Truly, this whole exercise was created to get the group’s reservations out in the open.
Ask the team questions like:
- What is or could hold us back from making progress?
- What policies, processes, programs, would prevent us from progress, and what consequences are in play?
- What are the likely outcomes
- What could we lose along our way: security, identity, competence, status, reputation?
- If we reach some aspect(s) of our Then state, what could we have lost: departments, people, product lines, certain aspects of our professional identity?
- What could happen if this doesn’t work out?
- What, if not addressed well in or after transition, could negatively impact the overall outcome?
- Who won’t like this change and why?
- What could derail initial success?
In the top-middle section, gather anything that bodes well for the change. In transition, these could be outside forces that could give this change a lift: a new book that provides insights, new technology to accelerate development, complementary organizational initiatives that cover the cost that’s been holding you back, broader trends the wave of which you can ride to your own success.
Opportunities could also be outcomes of the “Then” column that can give folks a vision for the possible so that they’re more likely to participate more fully.
This can be a struggle for some, as not all opportunities are as readily visible or accessed as risks. It might take time and conversations with others to identify meaningful ways forward; data and customer conversations might be helpful, as well.
And remember those antibodies? Ask them, “what would make this work really well? What gets in your way so much that, if overcome, would redefine the way you work?”
More questions for the team:
- What could accelerate our progress?
- What can we start and improve along the way?
- What’s already in place or in motion that we can draft behind?
- What could convert skeptics?
- What might help you sustain the vision for this when things get hard?
- What are we missing that’s making this difficult?
As you can see: the How becomes the bridge from Now to Then, running over the Risks that can drag us down and under the Opportunities that can give us lift.
These aren’t necessarily linear steps to complete the change. This isn’t a check list. It’s a set of ideas, actions, disciplines, structures, & postures that should help you make meaningful progress to your goal. There will likely be some step-by-step in here, though, and it’s important to build that out.
Keys to good Hows
“Everybody has a plan until they get punched in the mouth.”
— Mike Tyson
In any change, you might get “punched in the mouth.” That is, you might get hit with an unexpected jolt of counter-energy that throws you off your plan and disorients the entire team. Here are a couple ideas for minimizing the chance of that and helping you recover when it happens.
Give specific Hows to specific Risks & Opportunities. “We have this legitimate fear. What can we do to keep it at bay?” “How can we protect our focus so we can make the most of this tailwind in the market?” Leaving then open & ambiguous may leave too much room for interpretation, misalignment, and distraction.
You’ll feel a strong desire to want to make a big dent right out of the gate, to prove that it can be done. You’ll also be tempted to design the entire change sequence up front, neglecting the fact that you lack a crystal ball.The thing is, you’re really trying to build momentum. And that’s best done in small, thoughtful steps that are responsive to feedback.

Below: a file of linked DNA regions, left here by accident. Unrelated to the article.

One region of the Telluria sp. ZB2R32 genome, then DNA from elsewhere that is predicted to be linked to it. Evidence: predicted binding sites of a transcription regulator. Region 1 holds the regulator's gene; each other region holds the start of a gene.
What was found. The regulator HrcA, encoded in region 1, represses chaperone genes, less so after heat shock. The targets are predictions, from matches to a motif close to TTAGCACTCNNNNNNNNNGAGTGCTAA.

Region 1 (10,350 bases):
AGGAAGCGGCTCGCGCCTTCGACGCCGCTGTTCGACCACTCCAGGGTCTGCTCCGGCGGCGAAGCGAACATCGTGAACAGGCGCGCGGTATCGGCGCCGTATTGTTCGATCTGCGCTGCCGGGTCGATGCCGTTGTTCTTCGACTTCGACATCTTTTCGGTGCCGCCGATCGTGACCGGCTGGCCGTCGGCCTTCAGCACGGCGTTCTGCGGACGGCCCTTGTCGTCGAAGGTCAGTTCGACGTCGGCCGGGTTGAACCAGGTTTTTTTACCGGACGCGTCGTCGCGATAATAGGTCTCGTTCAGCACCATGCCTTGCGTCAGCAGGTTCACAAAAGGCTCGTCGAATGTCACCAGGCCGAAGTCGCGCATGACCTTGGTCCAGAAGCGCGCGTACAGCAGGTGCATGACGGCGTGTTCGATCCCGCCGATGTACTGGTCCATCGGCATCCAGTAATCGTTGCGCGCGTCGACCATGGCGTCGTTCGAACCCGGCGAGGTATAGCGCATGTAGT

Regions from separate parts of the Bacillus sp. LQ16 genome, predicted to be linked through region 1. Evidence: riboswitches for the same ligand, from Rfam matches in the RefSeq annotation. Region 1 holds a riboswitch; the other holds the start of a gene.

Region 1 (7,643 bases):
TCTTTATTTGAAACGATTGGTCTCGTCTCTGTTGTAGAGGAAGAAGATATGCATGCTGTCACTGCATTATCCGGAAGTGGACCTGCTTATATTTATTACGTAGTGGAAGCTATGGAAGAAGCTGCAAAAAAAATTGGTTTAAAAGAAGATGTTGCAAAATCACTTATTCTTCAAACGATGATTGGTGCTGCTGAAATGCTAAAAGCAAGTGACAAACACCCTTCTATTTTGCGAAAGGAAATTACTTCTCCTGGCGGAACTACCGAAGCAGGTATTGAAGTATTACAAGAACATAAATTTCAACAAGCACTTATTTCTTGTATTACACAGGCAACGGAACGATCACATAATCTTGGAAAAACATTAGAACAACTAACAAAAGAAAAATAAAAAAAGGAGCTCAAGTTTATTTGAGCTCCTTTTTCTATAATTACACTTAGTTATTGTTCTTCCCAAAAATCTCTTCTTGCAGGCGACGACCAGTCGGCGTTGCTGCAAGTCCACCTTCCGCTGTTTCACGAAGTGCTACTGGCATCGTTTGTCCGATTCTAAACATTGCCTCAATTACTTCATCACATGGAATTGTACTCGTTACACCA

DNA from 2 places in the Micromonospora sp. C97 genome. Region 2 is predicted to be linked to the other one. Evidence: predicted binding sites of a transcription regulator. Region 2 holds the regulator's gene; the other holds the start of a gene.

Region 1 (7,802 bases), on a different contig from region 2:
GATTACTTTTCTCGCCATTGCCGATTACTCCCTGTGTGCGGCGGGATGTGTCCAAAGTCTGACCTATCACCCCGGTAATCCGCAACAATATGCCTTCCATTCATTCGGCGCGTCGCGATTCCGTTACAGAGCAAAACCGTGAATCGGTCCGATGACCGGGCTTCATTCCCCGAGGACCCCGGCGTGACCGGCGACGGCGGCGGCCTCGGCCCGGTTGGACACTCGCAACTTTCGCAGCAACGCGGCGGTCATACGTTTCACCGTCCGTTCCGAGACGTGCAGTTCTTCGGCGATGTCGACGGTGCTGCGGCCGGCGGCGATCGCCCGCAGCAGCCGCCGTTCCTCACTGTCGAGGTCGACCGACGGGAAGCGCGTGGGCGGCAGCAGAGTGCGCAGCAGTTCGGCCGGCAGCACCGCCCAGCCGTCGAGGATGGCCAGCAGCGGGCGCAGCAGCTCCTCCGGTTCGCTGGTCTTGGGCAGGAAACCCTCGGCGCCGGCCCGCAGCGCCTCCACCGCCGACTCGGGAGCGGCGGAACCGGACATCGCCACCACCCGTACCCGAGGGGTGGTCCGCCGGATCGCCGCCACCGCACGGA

From a complex systems perspective, there’s always a risk of unforeseen risks and opportunities as you take each step. Each new change is a sort of stimulus that will provoke one reaction or another from the broader system: asking “Mark” questions about the data might make him feel insecure about his work; moving “Rosemary” to another role might open her eyes to work that she never expected that she’d love.
How will your team handle these? Two considerations will be critical for handling such a scenario: feedback loops and margin.
- Without frequent, thorough feedback loops, your team won’t be able to see new factors popping up, communicate amongst yourselves about them, and, with neglect, the team drifts away from health. Retrospectives are a great way to begin this discipline.
- Without margin in your working structures, you won’t have the wherewithal to deal with any of it well. That surprise opportunity will pass you by and the latent risks can turn into existential realities.
Be mindful of the more emotional, less tactical steps that you can take. For example, after a certain period, you’re expecting Kanter’s Law to kick in —and it will. So plan on priming yourselves with a more meaningful step before that.
It’s important to consider that the How isn’t just doing away with all of the Risks: it’s making the most of the Opportunities so that the team can 1) acknowledge the risks and, 2) navigate thoughtfully around them, as it were.
Unless given proper attention, unacknowledged risks can easily turn into inertia for the current initiative as well as others in the future.
Call it what it is
You never know every step and how they’ll play out one after another, and a posture of confident humility will help the team honestly work through the uncertainty. With that, a best guess and aligned expectations will help everyone move forward well. Be flexible and continue making the most of opportunities, no matter how small.
The NORTH Canvas can be a helpful way for you to process the ambiguity of where you want to go next and how to get there. It can be a good prompt for teams to get some topics & feelings out on the table. And it’s flexible enough that it can be used in any number of situations to start future-driven, present-conscious conversations.
This doesn’t have to be a one-and-done exercise. When done in Miro, it can be referenced as a living artifact that keeps up with you as you make changes. For this purpose, we’ve made PDF & Miro templates publicly available.
Give it a try and let us know what you think!